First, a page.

I’m going to assume you know how to create DataTables, queries, etc. so that will not be covered in this article, however if you are unclear, there are many articles through Microsoft which demonstrate how to use DataSets; please refer to one of these.
This DataTable will be responsible for showing the primary details of the blog posts, including title, summary, description (which is the post itself), pubdate (date created), and comments count (a count of all comments placed for this blog post).
SELECT BlogID, CommentsCount, PubDate, DateUpdated, Description, Summary, Title FROM BlogPostsView
Simply use the corresponding stored procedures (dbo.spCreateBlogPost, dbo.spDeleteBlogPost)
SELECT BlogID, Title, Summary, Description, PubDate, DateUpdated, CommentsCount FROM BlogPostsView WHERE (BlogID = @BlogID)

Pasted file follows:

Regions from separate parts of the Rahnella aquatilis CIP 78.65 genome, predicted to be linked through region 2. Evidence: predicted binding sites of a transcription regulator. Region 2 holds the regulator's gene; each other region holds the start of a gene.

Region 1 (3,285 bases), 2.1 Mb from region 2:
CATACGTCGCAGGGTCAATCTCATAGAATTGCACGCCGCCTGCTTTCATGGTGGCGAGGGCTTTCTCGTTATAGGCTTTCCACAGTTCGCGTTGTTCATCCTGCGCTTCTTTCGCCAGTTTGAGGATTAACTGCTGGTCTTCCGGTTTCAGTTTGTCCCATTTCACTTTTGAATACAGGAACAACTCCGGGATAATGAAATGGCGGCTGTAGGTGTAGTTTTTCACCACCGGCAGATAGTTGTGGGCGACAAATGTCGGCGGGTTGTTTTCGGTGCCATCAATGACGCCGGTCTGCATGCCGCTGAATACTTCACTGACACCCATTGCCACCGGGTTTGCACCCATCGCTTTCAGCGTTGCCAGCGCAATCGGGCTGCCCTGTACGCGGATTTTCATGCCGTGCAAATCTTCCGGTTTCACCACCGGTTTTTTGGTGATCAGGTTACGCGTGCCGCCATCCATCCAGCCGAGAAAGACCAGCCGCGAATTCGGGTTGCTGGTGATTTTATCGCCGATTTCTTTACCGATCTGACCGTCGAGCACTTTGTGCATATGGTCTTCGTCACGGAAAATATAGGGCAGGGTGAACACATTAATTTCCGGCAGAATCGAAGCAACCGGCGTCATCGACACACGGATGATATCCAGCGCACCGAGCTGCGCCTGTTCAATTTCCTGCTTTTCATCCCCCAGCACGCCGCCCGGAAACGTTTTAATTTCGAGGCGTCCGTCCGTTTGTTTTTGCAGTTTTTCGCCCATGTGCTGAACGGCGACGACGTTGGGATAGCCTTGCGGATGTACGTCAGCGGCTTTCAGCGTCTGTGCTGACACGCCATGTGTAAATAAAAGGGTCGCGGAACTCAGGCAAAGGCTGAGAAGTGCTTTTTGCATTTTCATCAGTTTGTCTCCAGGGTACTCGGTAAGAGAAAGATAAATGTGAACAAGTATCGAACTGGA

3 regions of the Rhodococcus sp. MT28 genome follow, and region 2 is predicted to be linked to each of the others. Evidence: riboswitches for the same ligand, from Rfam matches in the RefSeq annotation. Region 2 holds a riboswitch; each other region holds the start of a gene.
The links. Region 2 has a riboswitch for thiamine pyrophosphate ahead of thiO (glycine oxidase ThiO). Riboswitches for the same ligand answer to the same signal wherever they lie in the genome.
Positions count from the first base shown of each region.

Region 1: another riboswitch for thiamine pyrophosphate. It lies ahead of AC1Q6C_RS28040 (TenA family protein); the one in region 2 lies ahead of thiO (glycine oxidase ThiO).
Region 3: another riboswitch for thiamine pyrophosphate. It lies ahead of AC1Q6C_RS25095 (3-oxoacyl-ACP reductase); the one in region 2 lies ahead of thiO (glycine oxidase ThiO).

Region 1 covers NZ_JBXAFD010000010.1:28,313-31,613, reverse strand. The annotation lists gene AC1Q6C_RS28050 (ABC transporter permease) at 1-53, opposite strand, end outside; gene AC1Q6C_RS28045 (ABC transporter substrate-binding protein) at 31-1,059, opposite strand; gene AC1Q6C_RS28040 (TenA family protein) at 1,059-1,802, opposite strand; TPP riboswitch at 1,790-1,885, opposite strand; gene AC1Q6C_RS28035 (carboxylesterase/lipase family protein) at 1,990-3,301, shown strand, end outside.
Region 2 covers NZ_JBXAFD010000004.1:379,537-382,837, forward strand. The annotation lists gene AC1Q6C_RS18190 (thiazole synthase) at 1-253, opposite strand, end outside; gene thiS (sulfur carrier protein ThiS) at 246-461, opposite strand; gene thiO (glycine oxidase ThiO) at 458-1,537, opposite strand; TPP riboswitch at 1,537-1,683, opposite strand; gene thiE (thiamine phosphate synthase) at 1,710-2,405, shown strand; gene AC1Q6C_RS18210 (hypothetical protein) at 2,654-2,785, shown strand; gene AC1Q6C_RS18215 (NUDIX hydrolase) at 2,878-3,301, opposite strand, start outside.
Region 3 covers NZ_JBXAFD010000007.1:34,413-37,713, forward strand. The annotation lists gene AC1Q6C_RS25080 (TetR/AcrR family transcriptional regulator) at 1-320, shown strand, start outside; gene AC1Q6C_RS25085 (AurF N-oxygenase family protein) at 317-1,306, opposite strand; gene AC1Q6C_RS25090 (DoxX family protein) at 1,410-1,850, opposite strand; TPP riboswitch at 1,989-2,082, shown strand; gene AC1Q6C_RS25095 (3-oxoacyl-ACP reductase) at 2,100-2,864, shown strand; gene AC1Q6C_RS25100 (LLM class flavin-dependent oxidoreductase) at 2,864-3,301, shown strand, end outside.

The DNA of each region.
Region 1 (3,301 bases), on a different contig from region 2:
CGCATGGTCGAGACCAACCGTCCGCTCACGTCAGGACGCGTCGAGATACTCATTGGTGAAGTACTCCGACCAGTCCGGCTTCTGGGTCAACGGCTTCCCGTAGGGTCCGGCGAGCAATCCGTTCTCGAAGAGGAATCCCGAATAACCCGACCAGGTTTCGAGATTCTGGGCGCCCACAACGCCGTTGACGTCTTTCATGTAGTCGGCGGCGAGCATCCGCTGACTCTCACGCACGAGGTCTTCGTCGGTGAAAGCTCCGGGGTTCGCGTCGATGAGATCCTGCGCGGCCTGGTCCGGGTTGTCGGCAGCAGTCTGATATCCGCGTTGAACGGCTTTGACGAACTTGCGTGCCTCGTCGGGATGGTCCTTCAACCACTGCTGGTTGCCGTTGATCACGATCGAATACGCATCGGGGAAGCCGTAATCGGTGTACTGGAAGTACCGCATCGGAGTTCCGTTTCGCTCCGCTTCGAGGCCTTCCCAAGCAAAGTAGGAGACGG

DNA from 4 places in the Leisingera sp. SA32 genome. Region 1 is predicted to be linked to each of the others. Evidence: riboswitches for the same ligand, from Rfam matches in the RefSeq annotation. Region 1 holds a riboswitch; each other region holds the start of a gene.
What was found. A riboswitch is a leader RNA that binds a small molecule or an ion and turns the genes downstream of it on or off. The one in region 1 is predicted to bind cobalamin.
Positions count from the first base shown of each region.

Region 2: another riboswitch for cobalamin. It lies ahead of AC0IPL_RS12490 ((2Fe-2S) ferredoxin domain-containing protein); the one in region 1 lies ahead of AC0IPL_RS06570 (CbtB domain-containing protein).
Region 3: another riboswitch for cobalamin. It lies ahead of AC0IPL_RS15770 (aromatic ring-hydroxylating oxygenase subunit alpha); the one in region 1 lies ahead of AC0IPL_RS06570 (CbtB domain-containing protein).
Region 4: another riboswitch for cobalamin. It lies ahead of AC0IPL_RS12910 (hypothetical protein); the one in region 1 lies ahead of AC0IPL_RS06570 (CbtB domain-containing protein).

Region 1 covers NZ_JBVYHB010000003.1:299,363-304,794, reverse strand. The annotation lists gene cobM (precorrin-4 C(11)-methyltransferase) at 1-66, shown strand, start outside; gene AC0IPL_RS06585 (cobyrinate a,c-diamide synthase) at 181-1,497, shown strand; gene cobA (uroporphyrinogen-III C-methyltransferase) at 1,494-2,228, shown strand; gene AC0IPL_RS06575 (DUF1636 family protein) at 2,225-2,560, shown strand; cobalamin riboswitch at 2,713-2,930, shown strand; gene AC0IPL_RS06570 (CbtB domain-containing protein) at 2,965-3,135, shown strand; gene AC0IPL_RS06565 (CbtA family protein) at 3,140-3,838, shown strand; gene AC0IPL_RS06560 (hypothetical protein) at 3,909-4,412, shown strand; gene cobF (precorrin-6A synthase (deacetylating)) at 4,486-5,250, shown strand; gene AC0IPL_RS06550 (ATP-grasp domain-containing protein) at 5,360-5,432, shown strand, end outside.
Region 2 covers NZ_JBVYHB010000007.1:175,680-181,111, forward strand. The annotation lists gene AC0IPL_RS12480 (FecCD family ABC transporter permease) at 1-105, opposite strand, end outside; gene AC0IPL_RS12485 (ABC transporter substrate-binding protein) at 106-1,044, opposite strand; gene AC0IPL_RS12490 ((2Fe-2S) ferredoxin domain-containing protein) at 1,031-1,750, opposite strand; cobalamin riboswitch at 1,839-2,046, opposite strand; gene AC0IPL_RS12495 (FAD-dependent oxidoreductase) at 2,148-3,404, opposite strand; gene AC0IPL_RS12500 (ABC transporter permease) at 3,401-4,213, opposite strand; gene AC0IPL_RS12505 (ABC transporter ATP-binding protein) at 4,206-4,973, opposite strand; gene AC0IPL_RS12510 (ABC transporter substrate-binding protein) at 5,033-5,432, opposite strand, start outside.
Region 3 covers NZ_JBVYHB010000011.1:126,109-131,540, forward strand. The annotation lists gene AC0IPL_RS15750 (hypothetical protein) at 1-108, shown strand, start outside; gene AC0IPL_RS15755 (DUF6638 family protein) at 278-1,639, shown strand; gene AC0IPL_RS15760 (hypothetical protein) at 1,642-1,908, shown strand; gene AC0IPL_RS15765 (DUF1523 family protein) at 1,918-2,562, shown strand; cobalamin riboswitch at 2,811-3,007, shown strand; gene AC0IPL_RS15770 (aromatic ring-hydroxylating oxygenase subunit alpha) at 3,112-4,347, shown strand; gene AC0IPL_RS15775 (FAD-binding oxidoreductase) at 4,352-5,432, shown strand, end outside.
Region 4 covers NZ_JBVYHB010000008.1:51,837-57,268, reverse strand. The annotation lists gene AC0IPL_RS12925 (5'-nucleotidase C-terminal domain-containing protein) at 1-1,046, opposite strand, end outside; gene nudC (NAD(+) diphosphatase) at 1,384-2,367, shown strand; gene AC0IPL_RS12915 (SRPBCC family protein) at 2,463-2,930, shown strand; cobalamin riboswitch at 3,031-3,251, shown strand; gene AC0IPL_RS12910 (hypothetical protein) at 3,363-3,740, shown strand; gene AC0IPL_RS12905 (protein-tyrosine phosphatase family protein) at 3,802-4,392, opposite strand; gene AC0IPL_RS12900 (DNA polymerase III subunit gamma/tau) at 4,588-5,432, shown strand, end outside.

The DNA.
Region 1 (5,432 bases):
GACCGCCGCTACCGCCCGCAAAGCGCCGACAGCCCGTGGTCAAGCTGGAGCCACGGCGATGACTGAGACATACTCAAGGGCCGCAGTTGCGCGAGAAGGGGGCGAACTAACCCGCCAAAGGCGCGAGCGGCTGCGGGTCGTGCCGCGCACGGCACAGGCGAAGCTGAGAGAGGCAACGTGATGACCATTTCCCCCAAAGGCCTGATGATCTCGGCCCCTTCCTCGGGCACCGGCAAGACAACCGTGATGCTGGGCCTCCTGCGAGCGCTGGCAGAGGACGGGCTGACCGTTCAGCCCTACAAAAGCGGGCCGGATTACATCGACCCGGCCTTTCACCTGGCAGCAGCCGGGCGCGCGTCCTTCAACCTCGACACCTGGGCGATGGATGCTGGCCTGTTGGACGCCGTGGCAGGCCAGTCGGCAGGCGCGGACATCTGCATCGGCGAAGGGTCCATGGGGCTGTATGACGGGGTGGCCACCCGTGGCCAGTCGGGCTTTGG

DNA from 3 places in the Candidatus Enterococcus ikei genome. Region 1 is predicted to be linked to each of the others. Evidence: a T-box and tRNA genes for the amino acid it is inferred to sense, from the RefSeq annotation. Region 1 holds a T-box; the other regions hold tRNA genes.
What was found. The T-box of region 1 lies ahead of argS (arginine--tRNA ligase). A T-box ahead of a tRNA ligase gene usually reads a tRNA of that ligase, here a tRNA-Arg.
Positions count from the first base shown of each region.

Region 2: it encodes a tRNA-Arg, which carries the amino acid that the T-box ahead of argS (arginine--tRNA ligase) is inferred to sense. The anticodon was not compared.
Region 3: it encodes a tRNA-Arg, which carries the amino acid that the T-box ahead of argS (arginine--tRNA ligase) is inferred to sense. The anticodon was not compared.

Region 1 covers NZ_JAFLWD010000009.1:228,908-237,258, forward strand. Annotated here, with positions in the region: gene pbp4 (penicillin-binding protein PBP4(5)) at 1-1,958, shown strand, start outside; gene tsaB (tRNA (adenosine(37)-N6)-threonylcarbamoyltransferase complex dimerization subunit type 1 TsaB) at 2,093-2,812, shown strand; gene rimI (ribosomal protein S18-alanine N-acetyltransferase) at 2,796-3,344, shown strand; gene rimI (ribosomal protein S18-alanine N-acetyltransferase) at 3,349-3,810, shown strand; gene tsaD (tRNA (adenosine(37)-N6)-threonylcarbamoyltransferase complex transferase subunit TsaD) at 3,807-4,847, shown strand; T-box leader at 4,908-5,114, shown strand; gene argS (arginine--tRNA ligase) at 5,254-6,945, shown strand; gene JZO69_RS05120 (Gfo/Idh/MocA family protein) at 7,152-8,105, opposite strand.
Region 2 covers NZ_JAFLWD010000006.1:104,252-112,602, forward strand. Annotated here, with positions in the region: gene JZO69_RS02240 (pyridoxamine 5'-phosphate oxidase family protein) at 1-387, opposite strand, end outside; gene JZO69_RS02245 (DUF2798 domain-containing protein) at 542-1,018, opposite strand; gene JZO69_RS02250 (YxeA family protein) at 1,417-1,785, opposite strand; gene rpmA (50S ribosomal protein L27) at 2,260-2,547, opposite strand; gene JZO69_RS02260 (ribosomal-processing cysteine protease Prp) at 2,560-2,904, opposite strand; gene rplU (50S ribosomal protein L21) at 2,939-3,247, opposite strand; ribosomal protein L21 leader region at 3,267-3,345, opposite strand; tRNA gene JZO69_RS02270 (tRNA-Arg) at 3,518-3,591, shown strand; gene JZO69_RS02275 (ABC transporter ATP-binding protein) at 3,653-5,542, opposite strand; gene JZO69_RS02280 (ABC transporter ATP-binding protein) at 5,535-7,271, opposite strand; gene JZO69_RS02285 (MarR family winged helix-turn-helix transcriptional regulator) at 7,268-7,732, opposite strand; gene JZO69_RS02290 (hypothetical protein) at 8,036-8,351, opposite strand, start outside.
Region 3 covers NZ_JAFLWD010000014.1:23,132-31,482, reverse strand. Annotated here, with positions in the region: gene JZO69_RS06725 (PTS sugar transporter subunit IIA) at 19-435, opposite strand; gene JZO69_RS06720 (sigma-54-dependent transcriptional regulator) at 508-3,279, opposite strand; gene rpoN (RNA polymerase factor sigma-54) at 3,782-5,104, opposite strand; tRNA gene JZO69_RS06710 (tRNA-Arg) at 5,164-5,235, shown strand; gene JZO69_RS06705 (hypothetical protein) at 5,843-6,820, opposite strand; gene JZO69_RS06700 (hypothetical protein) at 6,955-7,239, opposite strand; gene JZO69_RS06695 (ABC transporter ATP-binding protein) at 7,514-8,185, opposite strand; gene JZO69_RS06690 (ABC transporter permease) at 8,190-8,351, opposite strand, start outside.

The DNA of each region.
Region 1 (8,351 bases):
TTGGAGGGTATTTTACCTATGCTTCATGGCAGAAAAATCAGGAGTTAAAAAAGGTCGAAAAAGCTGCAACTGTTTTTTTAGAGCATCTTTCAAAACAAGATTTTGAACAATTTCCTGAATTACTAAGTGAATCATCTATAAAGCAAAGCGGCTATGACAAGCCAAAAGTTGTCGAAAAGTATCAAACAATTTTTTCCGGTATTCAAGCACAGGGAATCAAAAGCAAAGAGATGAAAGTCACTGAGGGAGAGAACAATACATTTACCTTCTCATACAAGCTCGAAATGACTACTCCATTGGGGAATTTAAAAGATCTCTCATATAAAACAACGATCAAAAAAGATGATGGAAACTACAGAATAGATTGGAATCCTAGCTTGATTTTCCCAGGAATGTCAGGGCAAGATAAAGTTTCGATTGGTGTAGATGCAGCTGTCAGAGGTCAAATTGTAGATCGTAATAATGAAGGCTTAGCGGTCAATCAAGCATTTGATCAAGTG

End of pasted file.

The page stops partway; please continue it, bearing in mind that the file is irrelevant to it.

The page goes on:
SELECT TOP (1) BlogID, CommentsCount, PubDate, DateUpdated, Description, Summary, Title FROM BlogPostsView ORDER BY PubDate DESC
This datatable represents the comments users can add to blog posts.
SELECT BlogCommentID, BlogID, Username, Email, URL, Comment, DateCreated, DateUpdated FROM BlogComments WHERE (BlogID = @BlogID)
SELECT COUNT(*) FROM BlogComments WHERE BlogID = @BlogID
This datatable is responsible for displaying the blog posts in a list form. This is slightly different than the BlogPostView because we’re not retrieving back the actual blog post content, which is a lot heavier of a data pull. By creating a seperate datatable, we’ll remain pretty lean and efficient.
SELECT BlogID, Title, PubDate, CommentsCount FROM BlogPostsView ORDER BY PubDate DESC
An additional delete is listed in this view, because I had use for it without switching datatables – this is not really necessary though.
Sidenote: If you wanted to develop this code without using the GUI method, you could create a class that simply has your dataaccess code in there in place of this XSD-style DAL. An example of this could look like the following: